Anglo Adventure

Travel with a sense of humor

10 Tips for Living Abroad

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The fountain outside parliment.

Here are 10 tips for easy livin’ abroad:

1. Know that the magic is going to where off one day. You’re romance with Rome will turn into “I hate this dirty fucking crowded hot place.” You aren’t studying abroad, you’re living there. You have to work, you have to eat, you have to live. Your king-size washer and dryer will shrink to a shaky clothesline and drying rack.  Your dishwasher and car will be traded in for …life experience.

2. Don’t get defensive. Cruel remarks about your country will be tossed at you like a hot potato. We’re not loved all over the world. We’re the despised, head-cheerleader who’s in everyone’s business. And yes, it happens even in Canada. I’m far from a flag-waving freedom fighter and it still annoys me whenever the locals say things like, “Americans don’t read. American girls are fat.” Easy, there. That’s my country you’re bashing. Don’t turn into Mr. Hyper Defensive and you’ll be fine.

3. When you make your grand return don’t bore everyone with your living abroad stories. No one wants to hear how much better everything is elsewhere, though you’ll be tempted to say so again and again. It just makes your friends super jealous and makes you look like a pretentious ass. Stop it!

4. Try to save money. Pass up the outdoor terraces and long nights chugging exotic beer for catching up on chores at home. It’s completely fine. Becoming broke and homeless in your host country is not exactly easy abroad living.

5. Pack light. Find out what they won’t have wherever you’re going and go from there. Bring extra certified copies of important paperwork. Make a copy of your passport and give it to someone before you leave so they can track you down. We crammed six big containers full of stuff and it was still too much.  I never miss the stuff I put into storage. I just know I have a bed, a huge mirror, piles of books, and old photos waiting for me.

6. LEARN the LANGUAGE. French is a pain in the ass. But what’s more of a pain in the ass is going to places when I need something done and not being able to communicate or signing contracts and not knowing what I’m signing. Your understanding of the language is directly correlated to your happiness as an expat. Enroll in a language class immediately upon arrival. Bonus – you’ll meet other expats.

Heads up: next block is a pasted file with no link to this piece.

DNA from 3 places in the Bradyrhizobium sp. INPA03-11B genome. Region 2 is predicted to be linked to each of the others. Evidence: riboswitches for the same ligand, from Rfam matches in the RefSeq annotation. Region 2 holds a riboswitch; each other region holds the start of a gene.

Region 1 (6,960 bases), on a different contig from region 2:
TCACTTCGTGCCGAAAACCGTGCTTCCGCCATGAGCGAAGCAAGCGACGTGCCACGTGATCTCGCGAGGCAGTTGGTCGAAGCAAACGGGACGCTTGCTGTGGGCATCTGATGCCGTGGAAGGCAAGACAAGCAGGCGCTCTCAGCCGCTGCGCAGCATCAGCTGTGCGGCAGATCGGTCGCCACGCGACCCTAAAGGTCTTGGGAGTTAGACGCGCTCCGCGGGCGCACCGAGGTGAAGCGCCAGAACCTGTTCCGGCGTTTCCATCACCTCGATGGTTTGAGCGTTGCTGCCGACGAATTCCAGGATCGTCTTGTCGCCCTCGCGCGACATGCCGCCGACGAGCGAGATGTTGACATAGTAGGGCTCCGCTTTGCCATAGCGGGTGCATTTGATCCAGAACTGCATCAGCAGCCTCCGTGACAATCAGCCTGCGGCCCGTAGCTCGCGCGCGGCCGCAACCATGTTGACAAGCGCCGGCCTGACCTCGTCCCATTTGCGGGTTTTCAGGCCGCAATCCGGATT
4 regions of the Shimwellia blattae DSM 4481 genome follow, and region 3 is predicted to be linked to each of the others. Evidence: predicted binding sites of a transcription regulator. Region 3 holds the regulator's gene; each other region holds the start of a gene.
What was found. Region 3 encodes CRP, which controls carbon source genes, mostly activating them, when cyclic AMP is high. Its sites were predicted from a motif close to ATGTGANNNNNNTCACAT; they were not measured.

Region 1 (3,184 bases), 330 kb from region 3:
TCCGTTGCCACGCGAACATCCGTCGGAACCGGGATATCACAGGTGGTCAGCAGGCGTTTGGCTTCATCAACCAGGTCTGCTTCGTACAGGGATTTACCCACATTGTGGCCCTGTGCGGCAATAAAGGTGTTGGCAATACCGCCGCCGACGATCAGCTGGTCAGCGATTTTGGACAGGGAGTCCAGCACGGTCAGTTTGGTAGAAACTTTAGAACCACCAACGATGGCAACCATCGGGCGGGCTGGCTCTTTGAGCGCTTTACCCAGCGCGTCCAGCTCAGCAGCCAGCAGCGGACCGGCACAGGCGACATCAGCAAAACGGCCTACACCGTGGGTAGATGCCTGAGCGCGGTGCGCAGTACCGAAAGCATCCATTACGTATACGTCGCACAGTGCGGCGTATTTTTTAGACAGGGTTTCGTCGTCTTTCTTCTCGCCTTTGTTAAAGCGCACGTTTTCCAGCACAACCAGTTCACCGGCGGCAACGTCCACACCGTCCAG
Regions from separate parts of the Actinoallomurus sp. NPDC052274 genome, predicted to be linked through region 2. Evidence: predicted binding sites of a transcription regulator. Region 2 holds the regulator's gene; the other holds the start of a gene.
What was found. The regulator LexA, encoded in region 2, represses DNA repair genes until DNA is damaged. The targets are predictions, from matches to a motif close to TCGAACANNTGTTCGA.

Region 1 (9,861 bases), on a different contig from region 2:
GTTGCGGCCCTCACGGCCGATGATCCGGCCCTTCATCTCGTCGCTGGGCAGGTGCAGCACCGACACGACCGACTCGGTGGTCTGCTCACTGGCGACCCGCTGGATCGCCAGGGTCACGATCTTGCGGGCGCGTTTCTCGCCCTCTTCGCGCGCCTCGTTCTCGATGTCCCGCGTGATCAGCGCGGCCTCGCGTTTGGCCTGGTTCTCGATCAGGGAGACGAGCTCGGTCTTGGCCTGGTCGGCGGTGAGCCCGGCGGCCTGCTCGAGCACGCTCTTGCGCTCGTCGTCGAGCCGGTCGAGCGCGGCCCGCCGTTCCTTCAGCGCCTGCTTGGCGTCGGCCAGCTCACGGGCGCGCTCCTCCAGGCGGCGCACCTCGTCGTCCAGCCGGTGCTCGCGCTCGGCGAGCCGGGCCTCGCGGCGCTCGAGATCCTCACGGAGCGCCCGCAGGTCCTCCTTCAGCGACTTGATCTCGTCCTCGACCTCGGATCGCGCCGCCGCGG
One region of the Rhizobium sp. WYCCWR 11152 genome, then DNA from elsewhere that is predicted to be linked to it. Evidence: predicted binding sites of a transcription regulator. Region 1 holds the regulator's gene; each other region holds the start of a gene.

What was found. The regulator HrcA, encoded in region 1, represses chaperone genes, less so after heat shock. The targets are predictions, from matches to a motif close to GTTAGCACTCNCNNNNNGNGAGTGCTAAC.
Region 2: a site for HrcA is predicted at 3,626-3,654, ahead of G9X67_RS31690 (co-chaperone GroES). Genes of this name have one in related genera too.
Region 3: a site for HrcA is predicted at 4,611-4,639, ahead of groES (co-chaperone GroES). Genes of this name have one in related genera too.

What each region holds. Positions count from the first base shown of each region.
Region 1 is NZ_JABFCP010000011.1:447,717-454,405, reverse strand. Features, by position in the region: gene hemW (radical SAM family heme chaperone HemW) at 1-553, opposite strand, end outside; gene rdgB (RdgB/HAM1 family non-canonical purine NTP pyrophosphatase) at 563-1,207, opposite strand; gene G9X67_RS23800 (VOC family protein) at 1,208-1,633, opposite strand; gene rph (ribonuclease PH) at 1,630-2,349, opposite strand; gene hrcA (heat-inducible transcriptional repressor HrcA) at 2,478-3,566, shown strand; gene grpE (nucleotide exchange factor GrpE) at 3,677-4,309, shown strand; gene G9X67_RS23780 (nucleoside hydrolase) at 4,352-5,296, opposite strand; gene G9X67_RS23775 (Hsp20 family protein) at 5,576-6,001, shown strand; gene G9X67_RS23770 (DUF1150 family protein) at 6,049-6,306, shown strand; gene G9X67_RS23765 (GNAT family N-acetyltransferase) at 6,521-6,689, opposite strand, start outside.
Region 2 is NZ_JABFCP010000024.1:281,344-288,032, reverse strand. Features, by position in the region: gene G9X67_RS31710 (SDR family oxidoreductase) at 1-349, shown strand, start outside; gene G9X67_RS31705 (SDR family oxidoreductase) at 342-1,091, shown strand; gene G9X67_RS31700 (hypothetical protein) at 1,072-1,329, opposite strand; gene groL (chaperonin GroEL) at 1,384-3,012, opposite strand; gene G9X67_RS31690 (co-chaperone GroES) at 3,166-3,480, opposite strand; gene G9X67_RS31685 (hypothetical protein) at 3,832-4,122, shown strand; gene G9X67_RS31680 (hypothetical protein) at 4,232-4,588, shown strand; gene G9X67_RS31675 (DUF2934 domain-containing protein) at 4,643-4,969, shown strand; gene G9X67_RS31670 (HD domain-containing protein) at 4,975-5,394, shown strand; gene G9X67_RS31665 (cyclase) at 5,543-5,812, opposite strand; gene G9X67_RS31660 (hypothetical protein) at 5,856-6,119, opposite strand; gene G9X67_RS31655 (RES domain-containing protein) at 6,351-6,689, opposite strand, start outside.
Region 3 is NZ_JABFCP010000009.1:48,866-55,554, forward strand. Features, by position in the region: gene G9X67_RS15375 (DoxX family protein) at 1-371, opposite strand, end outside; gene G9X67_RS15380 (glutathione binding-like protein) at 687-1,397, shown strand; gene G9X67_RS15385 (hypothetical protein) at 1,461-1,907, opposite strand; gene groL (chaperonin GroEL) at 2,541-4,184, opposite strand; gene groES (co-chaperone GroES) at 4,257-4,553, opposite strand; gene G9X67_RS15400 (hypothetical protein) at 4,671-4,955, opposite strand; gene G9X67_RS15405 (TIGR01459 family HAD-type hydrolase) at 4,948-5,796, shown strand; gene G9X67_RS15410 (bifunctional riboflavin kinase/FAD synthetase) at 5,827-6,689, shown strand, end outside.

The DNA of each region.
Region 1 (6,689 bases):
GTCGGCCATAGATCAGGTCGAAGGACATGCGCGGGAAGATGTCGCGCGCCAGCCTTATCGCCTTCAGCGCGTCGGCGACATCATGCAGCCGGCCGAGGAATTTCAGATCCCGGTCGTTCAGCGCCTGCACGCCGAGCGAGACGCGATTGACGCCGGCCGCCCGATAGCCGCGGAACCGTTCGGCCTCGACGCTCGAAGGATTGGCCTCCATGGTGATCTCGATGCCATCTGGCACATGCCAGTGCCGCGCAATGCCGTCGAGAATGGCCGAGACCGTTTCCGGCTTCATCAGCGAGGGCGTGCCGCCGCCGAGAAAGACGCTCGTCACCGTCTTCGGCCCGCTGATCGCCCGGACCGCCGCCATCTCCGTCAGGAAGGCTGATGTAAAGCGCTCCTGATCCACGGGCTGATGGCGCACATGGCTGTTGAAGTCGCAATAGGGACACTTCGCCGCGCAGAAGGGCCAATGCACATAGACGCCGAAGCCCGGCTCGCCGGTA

7. Make non-American friends. When I first moved here, I clung to the “anglo community” like it was the last lipgloss on earth. And now, I have friends from almost every continent. Still waiting on that native Anartican.

8. Don’t hang out with complainers. I met a hip, young Australian girl at one of the events for English speakers here. We would have become good friends, me being a hip, childfree American except that during the event, she told me everything wrong about Quebec: The horrible, icy weather. The lack of posted jobs in English. The French, oh the French.  I went home and cried for Seattle’s mild winters, my job, and my good friends. Expats who aren’t thriving tend to carry you into their dark abyss. Employ a no-whining rule in your household.

9. Bring your pet. People respond with quirked eyebrows when they find out we brought our dog. Sure, this is Canada, not Cambodia, so it’s pretty easy for us just to pack him in a crate and drive him over the border. But pet relocation services can help get your pet overseas. I wouldn’t move anywhere Elwood couldn’t go. We’re close like that.

10.  Just accept that things are going to be very different for a very long time.

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Author: angloadventure

Professional travel writer and near-professional wanderer. Recently lived in Seattle and Quebec City. Traveled across country three times in a car. Can find the best pizza in any city. Published in Fodor's travel guides, Delta Sky, Where magazine, Viator and others.

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